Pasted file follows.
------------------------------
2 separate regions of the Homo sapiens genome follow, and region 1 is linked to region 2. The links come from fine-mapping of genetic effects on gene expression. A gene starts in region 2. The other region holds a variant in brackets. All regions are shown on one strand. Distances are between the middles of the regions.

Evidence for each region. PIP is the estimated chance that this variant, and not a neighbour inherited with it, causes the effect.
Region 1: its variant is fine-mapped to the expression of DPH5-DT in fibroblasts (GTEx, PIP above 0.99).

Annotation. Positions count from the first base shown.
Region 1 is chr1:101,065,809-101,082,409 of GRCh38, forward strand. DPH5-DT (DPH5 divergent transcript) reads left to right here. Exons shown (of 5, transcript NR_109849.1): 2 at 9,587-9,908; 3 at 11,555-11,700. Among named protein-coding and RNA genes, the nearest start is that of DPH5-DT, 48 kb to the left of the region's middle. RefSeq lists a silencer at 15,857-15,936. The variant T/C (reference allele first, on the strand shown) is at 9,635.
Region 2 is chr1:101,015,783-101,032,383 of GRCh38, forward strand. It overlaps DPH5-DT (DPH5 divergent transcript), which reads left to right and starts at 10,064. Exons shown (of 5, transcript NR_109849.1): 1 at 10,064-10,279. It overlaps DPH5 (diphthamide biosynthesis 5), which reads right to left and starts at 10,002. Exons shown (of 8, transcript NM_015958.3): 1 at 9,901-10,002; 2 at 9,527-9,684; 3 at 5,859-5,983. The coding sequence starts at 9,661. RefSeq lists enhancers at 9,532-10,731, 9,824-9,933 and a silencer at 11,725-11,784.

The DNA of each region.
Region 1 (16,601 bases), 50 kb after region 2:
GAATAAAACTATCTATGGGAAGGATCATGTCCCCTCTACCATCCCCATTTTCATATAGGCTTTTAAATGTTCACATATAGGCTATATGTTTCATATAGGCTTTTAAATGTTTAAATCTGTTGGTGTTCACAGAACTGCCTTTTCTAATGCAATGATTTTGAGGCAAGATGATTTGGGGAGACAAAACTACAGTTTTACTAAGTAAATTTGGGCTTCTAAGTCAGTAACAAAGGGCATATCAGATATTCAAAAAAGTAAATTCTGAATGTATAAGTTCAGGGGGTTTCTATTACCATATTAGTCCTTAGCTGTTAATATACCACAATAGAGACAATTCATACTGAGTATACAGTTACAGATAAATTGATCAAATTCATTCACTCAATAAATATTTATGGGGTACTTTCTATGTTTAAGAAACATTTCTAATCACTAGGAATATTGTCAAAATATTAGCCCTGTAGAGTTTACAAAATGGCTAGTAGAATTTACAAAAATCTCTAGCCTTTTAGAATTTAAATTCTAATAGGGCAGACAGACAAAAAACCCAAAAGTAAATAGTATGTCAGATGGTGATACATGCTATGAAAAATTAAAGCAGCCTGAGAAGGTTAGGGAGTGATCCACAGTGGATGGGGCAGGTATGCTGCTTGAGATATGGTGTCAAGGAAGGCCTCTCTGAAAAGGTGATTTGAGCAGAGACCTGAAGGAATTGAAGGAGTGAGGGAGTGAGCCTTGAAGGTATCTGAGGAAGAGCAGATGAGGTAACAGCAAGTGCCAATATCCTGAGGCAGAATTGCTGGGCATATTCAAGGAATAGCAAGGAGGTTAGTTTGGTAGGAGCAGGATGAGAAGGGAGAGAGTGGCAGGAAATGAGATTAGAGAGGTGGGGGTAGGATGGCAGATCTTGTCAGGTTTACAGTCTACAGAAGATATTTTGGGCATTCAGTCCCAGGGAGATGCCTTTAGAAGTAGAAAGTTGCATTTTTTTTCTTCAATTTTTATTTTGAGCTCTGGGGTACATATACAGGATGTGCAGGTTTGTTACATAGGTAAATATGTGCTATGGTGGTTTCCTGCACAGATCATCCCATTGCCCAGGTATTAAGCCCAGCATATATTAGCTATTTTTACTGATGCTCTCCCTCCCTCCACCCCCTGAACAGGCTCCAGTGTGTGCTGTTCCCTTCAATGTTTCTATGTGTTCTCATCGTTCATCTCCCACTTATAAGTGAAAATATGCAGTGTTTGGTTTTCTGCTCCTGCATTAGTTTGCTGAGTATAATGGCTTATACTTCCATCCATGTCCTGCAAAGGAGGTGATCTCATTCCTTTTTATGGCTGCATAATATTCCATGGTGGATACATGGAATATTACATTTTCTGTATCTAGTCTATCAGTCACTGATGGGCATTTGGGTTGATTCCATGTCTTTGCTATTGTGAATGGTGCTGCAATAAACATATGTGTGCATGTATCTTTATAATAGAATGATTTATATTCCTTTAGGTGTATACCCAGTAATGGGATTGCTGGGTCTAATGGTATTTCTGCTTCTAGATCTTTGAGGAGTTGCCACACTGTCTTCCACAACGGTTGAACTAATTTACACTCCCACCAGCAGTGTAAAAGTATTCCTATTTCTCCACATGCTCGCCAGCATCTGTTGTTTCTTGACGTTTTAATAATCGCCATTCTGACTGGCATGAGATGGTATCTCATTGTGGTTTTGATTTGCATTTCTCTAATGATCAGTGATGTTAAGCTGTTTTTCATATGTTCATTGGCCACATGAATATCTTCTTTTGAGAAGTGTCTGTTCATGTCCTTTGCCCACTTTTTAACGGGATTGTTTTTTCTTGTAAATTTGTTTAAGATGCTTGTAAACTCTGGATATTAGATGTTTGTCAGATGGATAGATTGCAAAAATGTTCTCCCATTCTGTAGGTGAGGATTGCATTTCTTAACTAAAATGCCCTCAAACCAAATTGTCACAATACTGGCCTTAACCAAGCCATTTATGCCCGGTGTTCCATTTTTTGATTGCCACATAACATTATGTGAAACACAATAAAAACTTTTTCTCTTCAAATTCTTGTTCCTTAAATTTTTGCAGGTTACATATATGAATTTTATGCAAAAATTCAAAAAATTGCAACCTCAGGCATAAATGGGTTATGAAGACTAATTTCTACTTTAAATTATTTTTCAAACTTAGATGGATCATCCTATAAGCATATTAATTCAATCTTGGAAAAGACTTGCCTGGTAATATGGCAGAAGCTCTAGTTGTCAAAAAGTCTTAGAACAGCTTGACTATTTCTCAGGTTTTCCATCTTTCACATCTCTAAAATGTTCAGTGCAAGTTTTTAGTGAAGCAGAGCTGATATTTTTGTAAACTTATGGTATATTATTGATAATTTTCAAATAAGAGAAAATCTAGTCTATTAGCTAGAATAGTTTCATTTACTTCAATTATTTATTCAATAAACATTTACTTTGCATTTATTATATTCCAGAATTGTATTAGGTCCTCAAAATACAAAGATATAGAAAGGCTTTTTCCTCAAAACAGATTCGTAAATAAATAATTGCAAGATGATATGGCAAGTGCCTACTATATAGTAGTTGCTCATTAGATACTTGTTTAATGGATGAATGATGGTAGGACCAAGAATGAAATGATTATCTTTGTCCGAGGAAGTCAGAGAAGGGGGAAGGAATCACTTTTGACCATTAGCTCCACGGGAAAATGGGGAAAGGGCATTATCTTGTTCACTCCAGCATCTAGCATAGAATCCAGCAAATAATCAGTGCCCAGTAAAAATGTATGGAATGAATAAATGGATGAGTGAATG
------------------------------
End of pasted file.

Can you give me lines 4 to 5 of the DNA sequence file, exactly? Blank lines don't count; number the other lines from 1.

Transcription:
Annotation. Positions count from the first base shown.
Region 1 is chr1:101,065,809-101,082,409 of GRCh38, forward strand. DPH5-DT (DPH5 divergent transcript) reads left to right here. Exons shown (of 5, transcript NR_109849.1): 2 at 9,587-9,908; 3 at 11,555-11,700. Among named protein-coding and RNA genes, the nearest start is that of DPH5-DT, 48 kb to the left of the region's middle. RefSeq lists a silencer at 15,857-15,936. The variant T/C (reference allele first, on the strand shown) is at 9,635.